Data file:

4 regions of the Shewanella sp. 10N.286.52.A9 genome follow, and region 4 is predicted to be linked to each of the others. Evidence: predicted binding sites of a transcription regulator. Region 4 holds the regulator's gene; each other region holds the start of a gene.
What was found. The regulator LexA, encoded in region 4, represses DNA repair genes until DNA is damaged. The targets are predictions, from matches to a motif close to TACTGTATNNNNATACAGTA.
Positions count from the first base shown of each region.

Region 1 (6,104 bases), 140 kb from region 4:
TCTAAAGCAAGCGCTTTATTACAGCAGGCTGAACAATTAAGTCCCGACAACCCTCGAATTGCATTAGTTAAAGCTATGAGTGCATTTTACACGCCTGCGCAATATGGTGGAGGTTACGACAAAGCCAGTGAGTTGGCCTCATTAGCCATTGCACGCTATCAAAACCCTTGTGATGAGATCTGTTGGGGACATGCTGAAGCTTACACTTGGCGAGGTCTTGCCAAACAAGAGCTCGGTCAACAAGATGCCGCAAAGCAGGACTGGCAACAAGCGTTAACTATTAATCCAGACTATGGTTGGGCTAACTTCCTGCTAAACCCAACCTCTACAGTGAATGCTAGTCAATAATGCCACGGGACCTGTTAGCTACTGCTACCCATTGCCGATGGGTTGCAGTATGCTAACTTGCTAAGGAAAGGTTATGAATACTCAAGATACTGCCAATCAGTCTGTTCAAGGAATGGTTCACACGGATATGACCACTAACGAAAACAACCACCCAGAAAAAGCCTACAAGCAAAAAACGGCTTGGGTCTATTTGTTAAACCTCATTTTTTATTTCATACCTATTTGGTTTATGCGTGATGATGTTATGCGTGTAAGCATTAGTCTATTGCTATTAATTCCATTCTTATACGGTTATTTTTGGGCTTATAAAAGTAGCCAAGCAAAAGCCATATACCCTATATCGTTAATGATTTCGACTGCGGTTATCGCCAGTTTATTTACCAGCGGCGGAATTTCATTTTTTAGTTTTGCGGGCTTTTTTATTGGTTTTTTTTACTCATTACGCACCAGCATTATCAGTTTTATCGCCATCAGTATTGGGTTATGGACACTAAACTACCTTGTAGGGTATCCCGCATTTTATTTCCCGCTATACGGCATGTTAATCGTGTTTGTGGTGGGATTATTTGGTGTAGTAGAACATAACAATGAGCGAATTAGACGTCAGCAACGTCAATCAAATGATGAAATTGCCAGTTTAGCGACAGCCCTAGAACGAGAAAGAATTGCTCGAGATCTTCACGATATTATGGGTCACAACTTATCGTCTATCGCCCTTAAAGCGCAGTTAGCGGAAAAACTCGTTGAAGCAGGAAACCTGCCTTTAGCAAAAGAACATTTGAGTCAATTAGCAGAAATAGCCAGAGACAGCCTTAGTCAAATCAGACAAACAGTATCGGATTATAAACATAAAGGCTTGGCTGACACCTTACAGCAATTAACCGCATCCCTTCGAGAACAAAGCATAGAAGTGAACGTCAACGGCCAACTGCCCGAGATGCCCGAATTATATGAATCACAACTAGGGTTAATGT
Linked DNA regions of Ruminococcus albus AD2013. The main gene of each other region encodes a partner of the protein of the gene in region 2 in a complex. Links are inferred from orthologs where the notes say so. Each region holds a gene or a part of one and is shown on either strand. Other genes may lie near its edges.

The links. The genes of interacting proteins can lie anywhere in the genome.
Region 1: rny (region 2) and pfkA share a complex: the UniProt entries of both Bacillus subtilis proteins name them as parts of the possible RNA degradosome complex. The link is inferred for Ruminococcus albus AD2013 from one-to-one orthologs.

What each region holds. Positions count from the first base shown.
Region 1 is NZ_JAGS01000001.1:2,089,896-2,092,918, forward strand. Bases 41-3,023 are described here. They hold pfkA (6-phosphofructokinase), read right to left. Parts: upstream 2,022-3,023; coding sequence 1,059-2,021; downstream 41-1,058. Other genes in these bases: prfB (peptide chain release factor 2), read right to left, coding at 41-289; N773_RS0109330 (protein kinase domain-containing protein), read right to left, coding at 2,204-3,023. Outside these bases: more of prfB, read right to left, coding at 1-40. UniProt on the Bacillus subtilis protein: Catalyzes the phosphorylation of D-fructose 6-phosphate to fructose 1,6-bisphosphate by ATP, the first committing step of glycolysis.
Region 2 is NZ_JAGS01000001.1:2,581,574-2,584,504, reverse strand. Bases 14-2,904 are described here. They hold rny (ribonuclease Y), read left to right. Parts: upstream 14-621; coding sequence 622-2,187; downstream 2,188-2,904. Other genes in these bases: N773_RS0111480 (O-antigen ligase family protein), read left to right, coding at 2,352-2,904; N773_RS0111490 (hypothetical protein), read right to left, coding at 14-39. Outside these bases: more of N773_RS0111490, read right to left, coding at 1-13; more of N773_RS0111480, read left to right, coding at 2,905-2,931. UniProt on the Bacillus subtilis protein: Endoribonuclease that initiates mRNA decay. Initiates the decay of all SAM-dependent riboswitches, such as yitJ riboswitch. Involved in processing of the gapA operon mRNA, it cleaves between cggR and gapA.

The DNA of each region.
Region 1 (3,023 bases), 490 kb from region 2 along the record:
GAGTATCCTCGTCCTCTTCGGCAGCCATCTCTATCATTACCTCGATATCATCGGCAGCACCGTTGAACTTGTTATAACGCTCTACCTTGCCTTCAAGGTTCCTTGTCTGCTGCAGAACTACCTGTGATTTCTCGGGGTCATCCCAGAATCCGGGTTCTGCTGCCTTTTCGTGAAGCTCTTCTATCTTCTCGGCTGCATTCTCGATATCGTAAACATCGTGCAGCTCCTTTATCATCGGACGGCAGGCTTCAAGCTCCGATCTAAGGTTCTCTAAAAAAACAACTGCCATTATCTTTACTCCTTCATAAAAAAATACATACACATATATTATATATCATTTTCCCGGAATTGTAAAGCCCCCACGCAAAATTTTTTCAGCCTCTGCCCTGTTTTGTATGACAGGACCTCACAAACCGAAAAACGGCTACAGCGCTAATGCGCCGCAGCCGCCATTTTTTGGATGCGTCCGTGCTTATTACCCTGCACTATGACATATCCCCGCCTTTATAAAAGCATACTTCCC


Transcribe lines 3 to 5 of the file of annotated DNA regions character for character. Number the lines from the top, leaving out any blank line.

Positions count from the first base shown of each region.

Region 1 (6,104 bases), 140 kb from region 4:
TCTAAAGCAAGCGCTTTATTACAGCAGGCTGAACAATTAAGTCCCGACAACCCTCGAATTGCATTAGTTAAAGCTATGAGTGCATTTTACACGCCTGCGCAATATGGTGGAGGTTACGACAAAGCCAGTGAGTTGGCCTCATTAGCCATTGCACGCTATCAAAACCCTTGTGATGAGATCTGTTGGGGACATGCTGAAGCTTACACTTGGCGAGGTCTTGCCAAACAAGAGCTCGGTCAACAAGATGCCGCAAAGCAGGACTGGCAACAAGCGTTAACTATTAATCCAGACTATGGTTGGGCTAACTTCCTGCTAAACCCAACCTCTACAGTGAATGCTAGTCAATAATGCCACGGGACCTGTTAGCTACTGCTACCCATTGCCGATGGGTTGCAGTATGCTAACTTGCTAAGGAAAGGTTATGAATACTCAAGATACTGCCAATCAGTCTGTTCAAGGAATGGTTCACACGGATATGACCACTAACGAAAACAACCACCCAGAAAAAGCCTACAAGCAAAAAACGGCTTGGGTCTATTTGTTAAACCTCATTTTTTATTTCATACCTATTTGGTTTATGCGTGATGATGTTATGCGTGTAAGCATTAGTCTATTGCTATTAATTCCATTCTTATACGGTTATTTTTGGGCTTATAAAAGTAGCCAAGCAAAAGCCATATACCCTATATCGTTAATGATTTCGACTGCGGTTATCGCCAGTTTATTTACCAGCGGCGGAATTTCATTTTTTAGTTTTGCGGGCTTTTTTATTGGTTTTTTTTACTCATTACGCACCAGCATTATCAGTTTTATCGCCATCAGTATTGGGTTATGGACACTAAACTACCTTGTAGGGTATCCCGCATTTTATTTCCCGCTATACGGCATGTTAATCGTGTTTGTGGTGGGATTATTTGGTGTAGTAGAACATAACAATGAGCGAATTAGACGTCAGCAACGTCAATCAAATGATGAAATTGCCAGTTTAGCGACAGCCCTAGAACGAGAAAGAATTGCTCGAGATCTTCACGATATTATGGGTCACAACTTATCGTCTATCGCCCTTAAAGCGCAGTTAGCGGAAAAACTCGTTGAAGCAGGAAACCTGCCTTTAGCAAAAGAACATTTGAGTCAATTAGCAGAAATAGCCAGAGACAGCCTTAGTCAAATCAGACAAACAGTATCGGATTATAAACATAAAGGCTTGGCTGACACCTTACAGCAATTAACCGCATCCCTTCGAGAACAAAGCATAGAAGTGAACGTCAACGGCCAACTGCCCGAGATGCCCGAATTATATGAATCACAACTAGGGTTAATGT